and has done such deadly work among the Trojans. He has killed many a brave man - unless indeed he is some god who is angry with the Trojans about their sacrifices, and has set his hand against them in his anger [mênis]."
And the son of Lykaon answered, "Aeneas, I take him for none other than the son of Tydeus. I know him by his shield, the visor of his helmet, and by his horses. It is possible that he may be a god, but if he is the man I say he is, he is not making all this havoc without heaven's help, but has some god by his side who is shrouded in a cloud of darkness, and who turned my arrow aside when it had hit him. I have taken aim at him already and hit him on the right shoulder; my arrow went through the breastplate of his cuirass; and I made sure I should send him hurrying to the world below, but it seems that I have not killed him. There must be a god who is angry with me. Moreover I have neither horse nor chariot. In my father's stables there are eleven excellent chariots, fresh from the builder, quite new, with cloths spread over them; and by each of them there stand a pair of horses, champing barley and rye; my old father Lykaon urged me again and again when I was at home and on the point of starting, to take chariots and horses with me that I might lead the Trojans in battle, but I would not listen to him; it would have been much better if I had done so, but I was thinking about the horses, which had been used to eat their fill, and I was afraid that in such a great gathering of men they might be ill-fed, so I left them at home and came on foot to Ilion
armed only with my bow and arrows. These it seems, are of no use, for I have already hit two chieftains, the sons of Atreus and of Tydeus, and though I drew blood surely enough, I have only made them still more furious. I did ill to take my bow down from its peg on the day I led my band of Trojans to Ilion
as a favor [kharis] to Hektor, and if ever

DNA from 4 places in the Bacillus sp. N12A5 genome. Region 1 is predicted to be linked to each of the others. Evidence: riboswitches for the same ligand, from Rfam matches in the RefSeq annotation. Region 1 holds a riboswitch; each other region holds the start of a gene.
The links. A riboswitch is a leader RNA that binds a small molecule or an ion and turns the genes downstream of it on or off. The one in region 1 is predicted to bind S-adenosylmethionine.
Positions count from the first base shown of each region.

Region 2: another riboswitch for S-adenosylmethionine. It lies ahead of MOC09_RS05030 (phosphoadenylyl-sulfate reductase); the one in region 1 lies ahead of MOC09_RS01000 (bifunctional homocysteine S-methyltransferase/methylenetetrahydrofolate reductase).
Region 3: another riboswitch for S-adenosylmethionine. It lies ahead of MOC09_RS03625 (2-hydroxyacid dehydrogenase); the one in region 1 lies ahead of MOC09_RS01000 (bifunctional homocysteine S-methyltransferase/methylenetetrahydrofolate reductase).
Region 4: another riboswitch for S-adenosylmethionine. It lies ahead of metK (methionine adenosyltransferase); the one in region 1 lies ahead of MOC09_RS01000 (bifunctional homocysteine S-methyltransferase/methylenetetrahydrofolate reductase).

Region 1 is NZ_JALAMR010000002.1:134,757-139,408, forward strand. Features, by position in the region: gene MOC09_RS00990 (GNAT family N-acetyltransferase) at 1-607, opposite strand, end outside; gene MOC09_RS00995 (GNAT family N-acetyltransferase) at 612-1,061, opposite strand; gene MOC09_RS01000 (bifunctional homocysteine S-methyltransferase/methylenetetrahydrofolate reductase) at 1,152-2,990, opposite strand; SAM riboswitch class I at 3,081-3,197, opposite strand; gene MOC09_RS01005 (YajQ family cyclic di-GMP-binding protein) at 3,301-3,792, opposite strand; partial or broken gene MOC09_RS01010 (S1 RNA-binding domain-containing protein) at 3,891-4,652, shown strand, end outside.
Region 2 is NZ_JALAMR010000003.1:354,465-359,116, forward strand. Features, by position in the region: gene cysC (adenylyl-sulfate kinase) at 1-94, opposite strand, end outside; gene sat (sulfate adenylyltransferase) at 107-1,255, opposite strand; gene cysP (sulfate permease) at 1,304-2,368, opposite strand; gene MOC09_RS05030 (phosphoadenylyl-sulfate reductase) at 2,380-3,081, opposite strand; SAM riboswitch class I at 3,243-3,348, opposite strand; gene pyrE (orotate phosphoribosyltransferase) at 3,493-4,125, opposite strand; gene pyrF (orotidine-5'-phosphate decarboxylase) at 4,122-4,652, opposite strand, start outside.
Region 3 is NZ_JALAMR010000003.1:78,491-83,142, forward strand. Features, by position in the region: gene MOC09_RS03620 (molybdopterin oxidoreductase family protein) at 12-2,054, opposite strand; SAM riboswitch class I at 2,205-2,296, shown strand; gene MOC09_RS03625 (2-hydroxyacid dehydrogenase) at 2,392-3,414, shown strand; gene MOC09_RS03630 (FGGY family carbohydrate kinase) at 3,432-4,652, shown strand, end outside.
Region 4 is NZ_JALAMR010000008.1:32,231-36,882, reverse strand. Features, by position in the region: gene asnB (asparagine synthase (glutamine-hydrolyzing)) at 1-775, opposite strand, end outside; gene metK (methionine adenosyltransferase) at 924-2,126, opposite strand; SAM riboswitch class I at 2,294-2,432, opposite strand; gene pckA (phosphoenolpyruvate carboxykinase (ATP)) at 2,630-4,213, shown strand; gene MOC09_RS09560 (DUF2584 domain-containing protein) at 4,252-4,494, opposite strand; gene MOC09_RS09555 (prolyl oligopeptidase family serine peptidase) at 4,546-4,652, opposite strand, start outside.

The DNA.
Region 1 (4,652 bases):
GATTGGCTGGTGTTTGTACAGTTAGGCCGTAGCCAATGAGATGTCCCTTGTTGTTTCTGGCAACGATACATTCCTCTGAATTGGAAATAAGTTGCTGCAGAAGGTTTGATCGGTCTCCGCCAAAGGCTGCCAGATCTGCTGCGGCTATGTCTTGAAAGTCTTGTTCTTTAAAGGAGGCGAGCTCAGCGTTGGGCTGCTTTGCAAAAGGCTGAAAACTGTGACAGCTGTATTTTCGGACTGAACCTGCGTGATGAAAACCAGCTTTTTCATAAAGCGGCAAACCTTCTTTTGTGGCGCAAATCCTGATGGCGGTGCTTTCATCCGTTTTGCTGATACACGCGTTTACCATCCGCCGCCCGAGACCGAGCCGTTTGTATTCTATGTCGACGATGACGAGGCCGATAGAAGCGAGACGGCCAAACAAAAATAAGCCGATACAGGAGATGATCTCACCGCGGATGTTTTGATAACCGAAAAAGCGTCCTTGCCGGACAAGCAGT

I get home again to set eyes on my native place, my wife, and the greatness of my house, may some one cut my head off then and there if I do not break the bow and set it on a hot fire - such pranks as it plays me."
Aeneas answered, "Say no more. Things will not mend till we two go against this man with chariot and horses and bring him to a trial of arms. Mount my chariot, and note how cleverly the horses of Tros can speed hither and thither over the plain in pursuit or flight. If Zeus again grants glory to the son of Tydeus they will carry us safely back to the city. Take hold, then, of the whip and reins while I stand upon the car to fight, or else do you wait this man's onset while I look after the horses."
"Aeneas." replied the son of Lykaon, "take the reins and drive; if we have to flee before the son of Tydeus the horses will go better for their own driver. If they miss the sound of your voice when they expect it they may be frightened, and refuse to take us out of the fight. The son of Tydeus will then kill both of us and take the horses. Therefore drive them yourself and I will be ready for him with my spear."
They then mounted the chariot and drove full-speed towards the son of Tydeus. Sthenelos, son of Kapaneus, saw them coming and said to Diomedes, "Diomedes, son of Tydeus, man after my own heart, I see two heroes speeding towards you, both of them men of might the one a skillful archer, Pandaros son of Lykaon, the other, Aeneas, whose sire is Anchises, while his mother is Aphrodite. Mount the chariot and let us retreat. Do not, I pray you, press so furiously forward, or you may get killed."
Diomedes looked angrily at him and answered: "Talk not of flight, for I shall not listen to you: I am of a race that knows neither flight nor fear, and my limbs are as yet unwearied. I am in no mind to mount, but will go against them even as I am; Pallas Athena bids me be afraid of no man, and even though one of them escape, their steeds shall not take both back again. I say further,
and lay my saying to your heart - if Athena sees fit to grant me the glory of killing both, stay your horses here and make the reins fast to the rim of the chariot; then be sure you spring Aeneas' horses and drive them from the Trojan to the Achaean ranks. They are of the stock that great Zeus gave to Tros in payment for his son Ganymede, and are the finest that live and move under the sun. King Anchises stole the blood by putting his mares to them without Laomedon's knowledge, and they bore him six foals. Four are still in his stables, but he gave the other two to Aeneas. We shall win great glory [kleos] if we can take them."